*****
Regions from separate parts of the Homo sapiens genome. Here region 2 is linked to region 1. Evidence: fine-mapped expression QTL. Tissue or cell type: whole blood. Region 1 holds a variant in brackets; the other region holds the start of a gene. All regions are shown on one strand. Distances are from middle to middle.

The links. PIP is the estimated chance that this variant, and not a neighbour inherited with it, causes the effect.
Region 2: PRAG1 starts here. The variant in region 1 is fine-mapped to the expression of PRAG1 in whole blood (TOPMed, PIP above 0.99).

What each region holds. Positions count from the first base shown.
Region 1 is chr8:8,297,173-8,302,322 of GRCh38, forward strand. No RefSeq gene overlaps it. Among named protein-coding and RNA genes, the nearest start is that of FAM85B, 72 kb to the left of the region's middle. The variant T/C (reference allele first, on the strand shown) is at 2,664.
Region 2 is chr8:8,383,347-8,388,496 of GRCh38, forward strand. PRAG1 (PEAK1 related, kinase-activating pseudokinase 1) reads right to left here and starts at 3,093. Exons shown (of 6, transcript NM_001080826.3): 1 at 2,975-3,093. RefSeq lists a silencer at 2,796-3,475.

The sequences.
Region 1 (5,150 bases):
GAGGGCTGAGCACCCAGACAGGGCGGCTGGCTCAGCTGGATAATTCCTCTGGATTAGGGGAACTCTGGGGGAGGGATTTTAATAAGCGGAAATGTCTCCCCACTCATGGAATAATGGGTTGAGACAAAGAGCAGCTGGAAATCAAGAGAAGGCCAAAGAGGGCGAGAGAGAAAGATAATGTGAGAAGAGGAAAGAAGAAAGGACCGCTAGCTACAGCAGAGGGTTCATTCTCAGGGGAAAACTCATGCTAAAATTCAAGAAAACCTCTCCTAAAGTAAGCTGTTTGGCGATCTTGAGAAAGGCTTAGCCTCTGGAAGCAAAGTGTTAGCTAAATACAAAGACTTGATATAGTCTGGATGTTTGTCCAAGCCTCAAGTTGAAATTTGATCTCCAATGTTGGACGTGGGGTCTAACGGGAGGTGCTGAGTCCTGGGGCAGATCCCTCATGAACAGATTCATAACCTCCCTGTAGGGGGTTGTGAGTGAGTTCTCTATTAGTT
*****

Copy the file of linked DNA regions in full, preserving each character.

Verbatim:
Regions from separate parts of the Homo sapiens genome. Here region 2 is linked to region 1. Evidence: fine-mapped expression QTL. Tissue or cell type: whole blood. Region 1 holds a variant in brackets; the other region holds the start of a gene. All regions are shown on one strand. Distances are from middle to middle.

The links. PIP is the estimated chance that this variant, and not a neighbour inherited with it, causes the effect.
Region 2: PRAG1 starts here. The variant in region 1 is fine-mapped to the expression of PRAG1 in whole blood (TOPMed, PIP above 0.99).

What each region holds. Positions count from the first base shown.
Region 1 is chr8:8,297,173-8,302,322 of GRCh38, forward strand. No RefSeq gene overlaps it. Among named protein-coding and RNA genes, the nearest start is that of FAM85B, 72 kb to the left of the region's middle. The variant T/C (reference allele first, on the strand shown) is at 2,664.
Region 2 is chr8:8,383,347-8,388,496 of GRCh38, forward strand. PRAG1 (PEAK1 related, kinase-activating pseudokinase 1) reads right to left here and starts at 3,093. Exons shown (of 6, transcript NM_001080826.3): 1 at 2,975-3,093. RefSeq lists a silencer at 2,796-3,475.

The sequences.
Region 1 (5,150 bases):
GAGGGCTGAGCACCCAGACAGGGCGGCTGGCTCAGCTGGATAATTCCTCTGGATTAGGGGAACTCTGGGGGAGGGATTTTAATAAGCGGAAATGTCTCCCCACTCATGGAATAATGGGTTGAGACAAAGAGCAGCTGGAAATCAAGAGAAGGCCAAAGAGGGCGAGAGAGAAAGATAATGTGAGAAGAGGAAAGAAGAAAGGACCGCTAGCTACAGCAGAGGGTTCATTCTCAGGGGAAAACTCATGCTAAAATTCAAGAAAACCTCTCCTAAAGTAAGCTGTTTGGCGATCTTGAGAAAGGCTTAGCCTCTGGAAGCAAAGTGTTAGCTAAATACAAAGACTTGATATAGTCTGGATGTTTGTCCAAGCCTCAAGTTGAAATTTGATCTCCAATGTTGGACGTGGGGTCTAACGGGAGGTGCTGAGTCCTGGGGCAGATCCCTCATGAACAGATTCATAACCTCCCTGTAGGGGGTTGTGAGTGAGTTCTCTATTAGTT